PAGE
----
How to stay healthy, and maybe find a career, in the age of biotech

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USC partnered with Univision for community health fair at East LA Community College. Some of 3500 people attended.

It was a honor to be part of this event. With everybody´s effort, we made a positive impact on our community.

Doctor’s orders: How to stay healthy, and maybe find a career, in the age of biotech

Get regular checkups, keep in touch with your doctor and be aware of opportunities in biotech. Those are doctor’s orders from Rene Sotelo, professor of clinical urology at Keck School of Medicine of USC, who spoke with community members and families during a health fair Saturday at East Los Angeles College.

“Take care of yourself,” said Sotelo, a pioneer in urinary robotic surgery, as he answered questions in Spanish about cancer screening and treatment from residents of Boyle Heights and other nearby communities. Sotelo also emphasized the educational and career prospects in medicine and biotech.

“There are many career opportunities for students, involving technology that will assist them to improve the quality of health care. This includes apps, medical devices, pharmaceuticals,” Sotelo said. “There’s technology that can help us follow the patient home after the surgery to see exactly how they’re doing. All this is part of it, and there are no barriers.”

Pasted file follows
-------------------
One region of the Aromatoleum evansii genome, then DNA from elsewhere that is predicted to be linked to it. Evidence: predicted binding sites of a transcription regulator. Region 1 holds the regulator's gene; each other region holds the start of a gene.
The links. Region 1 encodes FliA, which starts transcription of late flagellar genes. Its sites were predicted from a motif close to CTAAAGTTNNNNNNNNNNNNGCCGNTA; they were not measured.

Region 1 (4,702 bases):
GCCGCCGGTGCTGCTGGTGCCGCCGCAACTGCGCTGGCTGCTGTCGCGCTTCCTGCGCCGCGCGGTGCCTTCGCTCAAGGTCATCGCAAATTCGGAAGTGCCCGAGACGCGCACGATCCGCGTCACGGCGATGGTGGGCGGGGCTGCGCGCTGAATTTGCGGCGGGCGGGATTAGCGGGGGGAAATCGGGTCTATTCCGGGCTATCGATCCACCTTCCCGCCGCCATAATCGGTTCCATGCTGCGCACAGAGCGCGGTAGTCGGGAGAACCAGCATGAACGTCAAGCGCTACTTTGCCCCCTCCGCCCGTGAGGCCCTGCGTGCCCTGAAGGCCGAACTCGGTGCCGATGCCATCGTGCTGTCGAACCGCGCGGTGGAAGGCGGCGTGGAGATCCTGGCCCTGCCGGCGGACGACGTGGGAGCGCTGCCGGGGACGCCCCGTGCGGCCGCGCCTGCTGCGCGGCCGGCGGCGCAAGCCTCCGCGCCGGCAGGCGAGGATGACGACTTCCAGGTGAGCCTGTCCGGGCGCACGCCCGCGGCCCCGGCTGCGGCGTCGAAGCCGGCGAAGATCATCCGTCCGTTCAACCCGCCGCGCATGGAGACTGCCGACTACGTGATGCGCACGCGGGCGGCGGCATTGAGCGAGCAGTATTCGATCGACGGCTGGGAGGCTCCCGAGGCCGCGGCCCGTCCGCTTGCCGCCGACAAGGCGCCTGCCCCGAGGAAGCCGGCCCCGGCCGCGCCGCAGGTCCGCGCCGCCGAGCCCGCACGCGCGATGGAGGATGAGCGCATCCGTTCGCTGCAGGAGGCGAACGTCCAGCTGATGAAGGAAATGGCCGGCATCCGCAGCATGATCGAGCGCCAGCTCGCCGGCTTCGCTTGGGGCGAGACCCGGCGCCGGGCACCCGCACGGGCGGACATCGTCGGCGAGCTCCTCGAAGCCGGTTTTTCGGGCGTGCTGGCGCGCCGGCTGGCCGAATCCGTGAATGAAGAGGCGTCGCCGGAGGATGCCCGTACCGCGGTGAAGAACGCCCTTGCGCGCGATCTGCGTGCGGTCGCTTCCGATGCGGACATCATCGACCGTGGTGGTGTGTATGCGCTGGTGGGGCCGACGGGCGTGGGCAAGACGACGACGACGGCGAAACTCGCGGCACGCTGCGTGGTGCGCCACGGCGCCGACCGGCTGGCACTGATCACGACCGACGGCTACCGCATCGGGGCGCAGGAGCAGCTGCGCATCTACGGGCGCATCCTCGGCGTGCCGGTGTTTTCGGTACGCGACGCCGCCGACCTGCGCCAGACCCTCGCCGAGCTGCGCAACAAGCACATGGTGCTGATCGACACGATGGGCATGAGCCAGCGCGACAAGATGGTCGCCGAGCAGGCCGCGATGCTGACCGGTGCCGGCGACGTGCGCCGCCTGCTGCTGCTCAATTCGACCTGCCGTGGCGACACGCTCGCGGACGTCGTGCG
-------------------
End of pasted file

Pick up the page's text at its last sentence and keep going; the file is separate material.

Ghecemy Lopez, a cancer information resource and navigation specialist with the Keck School, took the stage along with Sotelo. She focused on engaging and educating youths about in the importance of creativity and critical thinking in STEM, cancer research and patient advocacy.

Lopez said that STEM education — focusing on science, technology, engineering and math — is an equalizer of economic and labor opportunities that can address health issues and break barriers, particularly those affecting the immigrant and low income community in Los Angeles. Lopez, who survived cancer at a young age, said she is grateful that STEM technology and research advances helped her beat cancer and gave her a second chance in life.

More at: News.usc.edu